The Real-Time Clock is an internal feature of various Nintendo games. As the name suggests, it is a clock with relative accuracy to real-time, and usually progresses even when the power is turned off. It is used to simulate a calendar in the game which uses it, such as the recurring days of the week in Pokémon Gold and Silver Versions and Pokémon Crystal Versions.
In Game Boy/Color games
For the Game Boy and Game Boy Color, the Real-Time Clock was typically directly linked with a relatively-short lasting internal battery and a layout where the SRAM would be destroyed if the internal battery for the Real-Time Clock stopped functioning with it.
An example of internal batteries includes the CR1616 cell batteries used in the Game Boy Color games Pokémon Gold and Silver Versions in addition to directly linked with a quartz oscillator and the memory bank controller, such as MBC3) for the Game Boy Color.
Though reported to have a typical life-span of around 6 or more years, the actual life-span is subject to other complications and sometimes can last several years longer. Hence, many Pokémon Game Boy save files today have expired, deleting valuable information (such as rare Pokémon) and in the specific case of Japanese Pokémon Crystal, downloadable content from the Mobile System GB.
=In Game Boy Advance games
Pokémon Ruby and Sapphire Versions also used a Real-Time Clock, but a not directly related software glitch known as the Berry glitch affects the game's internal calendar after playing for 366 days after the game is started, or the internal battery is replaced, causing Berries to stop growing. This was amended through an official patch distributed in various ways, such as through linking to Pokémon FireRed and LeafGreen Versions via the Game Link Cable; fixing the glitch.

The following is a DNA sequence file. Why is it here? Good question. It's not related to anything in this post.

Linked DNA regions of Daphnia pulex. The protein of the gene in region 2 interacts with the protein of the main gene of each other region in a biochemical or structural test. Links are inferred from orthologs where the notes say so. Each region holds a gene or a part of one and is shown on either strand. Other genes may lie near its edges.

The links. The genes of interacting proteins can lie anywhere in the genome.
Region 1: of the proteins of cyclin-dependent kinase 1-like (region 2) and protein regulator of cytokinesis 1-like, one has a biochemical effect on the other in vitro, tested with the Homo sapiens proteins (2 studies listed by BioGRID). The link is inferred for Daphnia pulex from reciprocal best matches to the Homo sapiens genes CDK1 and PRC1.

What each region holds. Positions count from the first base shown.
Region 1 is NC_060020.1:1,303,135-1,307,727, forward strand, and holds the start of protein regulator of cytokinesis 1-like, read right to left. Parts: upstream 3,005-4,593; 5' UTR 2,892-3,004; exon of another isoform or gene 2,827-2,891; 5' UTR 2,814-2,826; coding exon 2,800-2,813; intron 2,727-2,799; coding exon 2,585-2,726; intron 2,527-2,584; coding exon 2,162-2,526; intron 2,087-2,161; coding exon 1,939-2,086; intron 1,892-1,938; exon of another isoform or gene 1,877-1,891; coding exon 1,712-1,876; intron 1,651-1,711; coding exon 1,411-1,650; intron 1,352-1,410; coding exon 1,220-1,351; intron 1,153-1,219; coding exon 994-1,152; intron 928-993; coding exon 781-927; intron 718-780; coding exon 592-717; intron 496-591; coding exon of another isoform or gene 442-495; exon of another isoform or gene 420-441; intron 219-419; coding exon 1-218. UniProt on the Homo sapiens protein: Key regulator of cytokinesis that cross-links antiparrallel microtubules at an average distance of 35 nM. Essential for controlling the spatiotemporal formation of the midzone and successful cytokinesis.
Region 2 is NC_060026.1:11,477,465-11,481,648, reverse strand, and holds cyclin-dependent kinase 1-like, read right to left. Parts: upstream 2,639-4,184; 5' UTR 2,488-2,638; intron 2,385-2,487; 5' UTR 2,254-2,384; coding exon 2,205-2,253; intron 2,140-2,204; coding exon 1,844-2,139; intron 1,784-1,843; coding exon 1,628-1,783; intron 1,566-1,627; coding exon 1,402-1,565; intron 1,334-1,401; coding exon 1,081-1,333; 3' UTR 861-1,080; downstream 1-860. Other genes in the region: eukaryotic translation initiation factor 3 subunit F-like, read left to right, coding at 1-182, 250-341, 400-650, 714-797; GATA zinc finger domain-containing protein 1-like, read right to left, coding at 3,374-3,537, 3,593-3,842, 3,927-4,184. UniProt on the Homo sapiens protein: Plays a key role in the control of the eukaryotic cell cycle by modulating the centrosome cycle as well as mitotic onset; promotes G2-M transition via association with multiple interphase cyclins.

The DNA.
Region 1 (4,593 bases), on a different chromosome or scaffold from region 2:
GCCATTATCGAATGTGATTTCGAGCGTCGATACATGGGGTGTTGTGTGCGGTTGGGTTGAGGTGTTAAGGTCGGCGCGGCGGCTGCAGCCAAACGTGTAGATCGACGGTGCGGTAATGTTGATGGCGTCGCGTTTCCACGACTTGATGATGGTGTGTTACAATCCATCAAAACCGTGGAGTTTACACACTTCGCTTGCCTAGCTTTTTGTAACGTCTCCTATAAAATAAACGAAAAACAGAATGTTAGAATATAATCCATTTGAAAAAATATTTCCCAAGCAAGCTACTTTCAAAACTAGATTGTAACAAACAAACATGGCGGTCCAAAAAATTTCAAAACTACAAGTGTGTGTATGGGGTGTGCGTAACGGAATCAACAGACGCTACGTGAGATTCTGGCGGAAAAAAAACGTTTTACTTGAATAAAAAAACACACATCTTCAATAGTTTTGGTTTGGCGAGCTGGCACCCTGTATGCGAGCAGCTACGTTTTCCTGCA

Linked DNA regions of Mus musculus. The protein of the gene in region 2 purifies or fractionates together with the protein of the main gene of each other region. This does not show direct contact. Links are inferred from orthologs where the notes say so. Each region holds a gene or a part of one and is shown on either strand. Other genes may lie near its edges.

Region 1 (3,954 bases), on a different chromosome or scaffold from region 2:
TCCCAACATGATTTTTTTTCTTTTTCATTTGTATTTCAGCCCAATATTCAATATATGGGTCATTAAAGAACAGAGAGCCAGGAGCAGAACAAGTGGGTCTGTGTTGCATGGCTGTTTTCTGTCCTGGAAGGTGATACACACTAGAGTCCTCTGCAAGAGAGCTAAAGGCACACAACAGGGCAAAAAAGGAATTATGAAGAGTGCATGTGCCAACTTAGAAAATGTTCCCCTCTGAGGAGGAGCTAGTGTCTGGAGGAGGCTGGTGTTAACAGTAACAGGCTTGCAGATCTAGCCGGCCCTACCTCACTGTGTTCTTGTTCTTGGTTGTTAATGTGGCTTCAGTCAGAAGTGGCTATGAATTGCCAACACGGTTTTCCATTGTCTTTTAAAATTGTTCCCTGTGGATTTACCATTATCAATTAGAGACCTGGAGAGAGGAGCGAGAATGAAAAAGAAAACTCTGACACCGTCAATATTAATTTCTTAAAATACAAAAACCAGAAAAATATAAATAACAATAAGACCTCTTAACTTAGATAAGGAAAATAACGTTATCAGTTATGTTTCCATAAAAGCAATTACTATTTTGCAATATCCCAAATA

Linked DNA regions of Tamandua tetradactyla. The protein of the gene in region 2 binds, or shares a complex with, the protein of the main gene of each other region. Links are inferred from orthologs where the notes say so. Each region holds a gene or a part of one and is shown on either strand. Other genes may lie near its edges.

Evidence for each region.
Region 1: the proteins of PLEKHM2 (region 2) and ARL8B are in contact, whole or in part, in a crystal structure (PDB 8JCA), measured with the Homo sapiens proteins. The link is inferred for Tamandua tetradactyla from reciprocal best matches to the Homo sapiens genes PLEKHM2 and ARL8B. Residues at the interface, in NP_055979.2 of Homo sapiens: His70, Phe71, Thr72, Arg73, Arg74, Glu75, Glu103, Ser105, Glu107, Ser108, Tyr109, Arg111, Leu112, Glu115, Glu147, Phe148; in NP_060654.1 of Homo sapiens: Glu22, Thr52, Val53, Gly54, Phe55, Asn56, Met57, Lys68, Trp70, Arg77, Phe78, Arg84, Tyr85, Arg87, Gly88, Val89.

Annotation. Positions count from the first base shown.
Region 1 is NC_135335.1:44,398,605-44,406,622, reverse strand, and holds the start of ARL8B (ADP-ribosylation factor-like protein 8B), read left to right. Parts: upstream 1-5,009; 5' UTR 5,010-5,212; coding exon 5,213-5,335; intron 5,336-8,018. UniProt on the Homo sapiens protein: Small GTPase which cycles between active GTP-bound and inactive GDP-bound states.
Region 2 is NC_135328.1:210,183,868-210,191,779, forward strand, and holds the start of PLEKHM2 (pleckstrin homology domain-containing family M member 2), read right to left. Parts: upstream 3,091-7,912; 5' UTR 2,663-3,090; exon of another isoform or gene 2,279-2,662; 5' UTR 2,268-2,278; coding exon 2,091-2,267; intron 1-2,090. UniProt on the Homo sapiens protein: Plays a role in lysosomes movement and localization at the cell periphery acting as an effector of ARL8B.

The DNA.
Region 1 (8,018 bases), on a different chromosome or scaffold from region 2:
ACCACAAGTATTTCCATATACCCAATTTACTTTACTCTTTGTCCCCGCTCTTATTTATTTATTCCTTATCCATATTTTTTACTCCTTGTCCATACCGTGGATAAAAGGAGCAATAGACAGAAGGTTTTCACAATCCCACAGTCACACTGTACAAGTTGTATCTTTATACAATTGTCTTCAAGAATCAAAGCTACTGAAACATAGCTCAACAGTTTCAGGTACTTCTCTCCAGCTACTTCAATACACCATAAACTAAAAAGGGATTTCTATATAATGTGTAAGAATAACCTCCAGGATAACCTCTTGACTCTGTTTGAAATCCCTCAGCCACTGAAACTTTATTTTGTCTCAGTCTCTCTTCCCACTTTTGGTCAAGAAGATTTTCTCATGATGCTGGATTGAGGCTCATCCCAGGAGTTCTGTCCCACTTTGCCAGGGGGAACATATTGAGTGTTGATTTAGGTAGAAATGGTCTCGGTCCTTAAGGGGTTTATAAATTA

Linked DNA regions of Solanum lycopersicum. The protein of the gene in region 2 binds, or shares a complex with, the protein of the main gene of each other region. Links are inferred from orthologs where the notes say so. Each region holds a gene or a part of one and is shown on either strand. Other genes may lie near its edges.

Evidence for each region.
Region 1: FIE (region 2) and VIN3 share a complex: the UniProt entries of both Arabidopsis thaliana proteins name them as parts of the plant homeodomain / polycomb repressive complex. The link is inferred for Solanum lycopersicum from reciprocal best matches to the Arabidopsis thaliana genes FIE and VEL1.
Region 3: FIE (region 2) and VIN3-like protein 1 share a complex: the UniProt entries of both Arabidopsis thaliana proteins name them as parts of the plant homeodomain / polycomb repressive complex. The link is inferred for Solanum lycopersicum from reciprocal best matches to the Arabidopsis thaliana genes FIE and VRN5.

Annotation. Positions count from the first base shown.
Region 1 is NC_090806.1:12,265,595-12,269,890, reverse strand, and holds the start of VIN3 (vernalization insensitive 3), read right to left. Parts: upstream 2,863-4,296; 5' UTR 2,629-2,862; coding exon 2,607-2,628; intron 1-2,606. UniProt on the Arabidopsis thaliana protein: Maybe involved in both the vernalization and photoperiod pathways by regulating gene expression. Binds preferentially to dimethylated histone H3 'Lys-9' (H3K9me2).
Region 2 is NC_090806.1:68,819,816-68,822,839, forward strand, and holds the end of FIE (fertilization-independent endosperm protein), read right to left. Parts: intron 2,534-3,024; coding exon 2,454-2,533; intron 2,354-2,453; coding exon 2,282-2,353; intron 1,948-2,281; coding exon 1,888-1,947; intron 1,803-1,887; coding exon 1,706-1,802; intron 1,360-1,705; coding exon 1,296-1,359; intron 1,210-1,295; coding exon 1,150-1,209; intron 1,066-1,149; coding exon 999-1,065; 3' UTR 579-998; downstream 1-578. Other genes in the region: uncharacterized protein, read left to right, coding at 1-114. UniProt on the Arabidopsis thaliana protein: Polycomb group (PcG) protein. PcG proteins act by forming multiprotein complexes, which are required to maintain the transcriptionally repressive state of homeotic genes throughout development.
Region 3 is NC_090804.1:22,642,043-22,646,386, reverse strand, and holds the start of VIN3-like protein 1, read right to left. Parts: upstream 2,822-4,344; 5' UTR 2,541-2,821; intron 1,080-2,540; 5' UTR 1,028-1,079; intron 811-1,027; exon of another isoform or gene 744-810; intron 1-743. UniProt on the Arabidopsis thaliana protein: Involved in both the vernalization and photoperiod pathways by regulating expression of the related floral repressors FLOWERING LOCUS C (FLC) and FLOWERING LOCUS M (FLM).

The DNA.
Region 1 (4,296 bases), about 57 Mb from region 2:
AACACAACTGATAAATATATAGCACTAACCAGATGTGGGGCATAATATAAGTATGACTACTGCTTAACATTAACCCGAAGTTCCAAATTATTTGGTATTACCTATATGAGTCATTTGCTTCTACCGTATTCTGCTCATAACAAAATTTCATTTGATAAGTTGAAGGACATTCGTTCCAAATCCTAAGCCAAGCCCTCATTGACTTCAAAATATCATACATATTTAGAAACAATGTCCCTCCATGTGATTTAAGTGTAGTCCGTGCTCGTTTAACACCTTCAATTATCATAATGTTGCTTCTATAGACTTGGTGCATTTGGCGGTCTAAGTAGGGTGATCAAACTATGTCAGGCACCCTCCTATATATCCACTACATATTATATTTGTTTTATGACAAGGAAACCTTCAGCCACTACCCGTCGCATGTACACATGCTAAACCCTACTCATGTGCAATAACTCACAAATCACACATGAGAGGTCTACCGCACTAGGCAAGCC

However, problems will still occur in those games, if the internal battery itself has expired. The save file is not destroyed in Pokémon Ruby and Sapphire Versions, and Pokémon Emerald Version, resulting in the message "The internal battery has run dry. The game can be played. However, clock-based events will no longer occur."; and causing clock-based events to no longer function like the previously mentioned Berry glitch.
This message (or problem) does not occur in Pokémon FireRed and LeafGreen Versions, as they do not use a Real-Time Clock.
For other games however, the ability to play the game without the Real-Time Clock feature is not always possible. An example is the game Sennen Kazoku, which while a later generation game for Game Boy Advance, is not possible to play if the internal battery is not functioning (perhaps due to the gameplay heavily relying on it, for overseeing the families over generations), instead locking the player out with an error message before the title screen appears.
Amendments to the internal battery issue
Some Nintendo games use a different set-up than earlier problematic designs such as the Real-Time Clock's dependency on its components including the cell battery. Instead of a cell battery, some (and most later games) may use a longer lasting memory designed to last when the game is powered off, such as flash memory instead. In the case of the Nintendo DS, Nintendo 3DS and Nintendo Switch families; the virtual game time may be derived from the setup on the console's firmware instead.
Components used with the Real-Time Clock
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Within the Game Pak:
- ROM, MBC3, RAM, RAM Protector, CR1616 cell battery, quartz oscillator (example: Pokémon Gold and Silver Versions)
- ROM, HuC-3, RAM, RAM Protector, CR1616 cell battery, quartz oscillator (example: Pocket Family GB and the Robopon games by Hudson)
- ROM, TAMA5, MCU, RTC, RAM Protector, quartz oscillator (example: Game de Hakken!! Tamagotchi - Osutchi to Mesutchi by Bandai)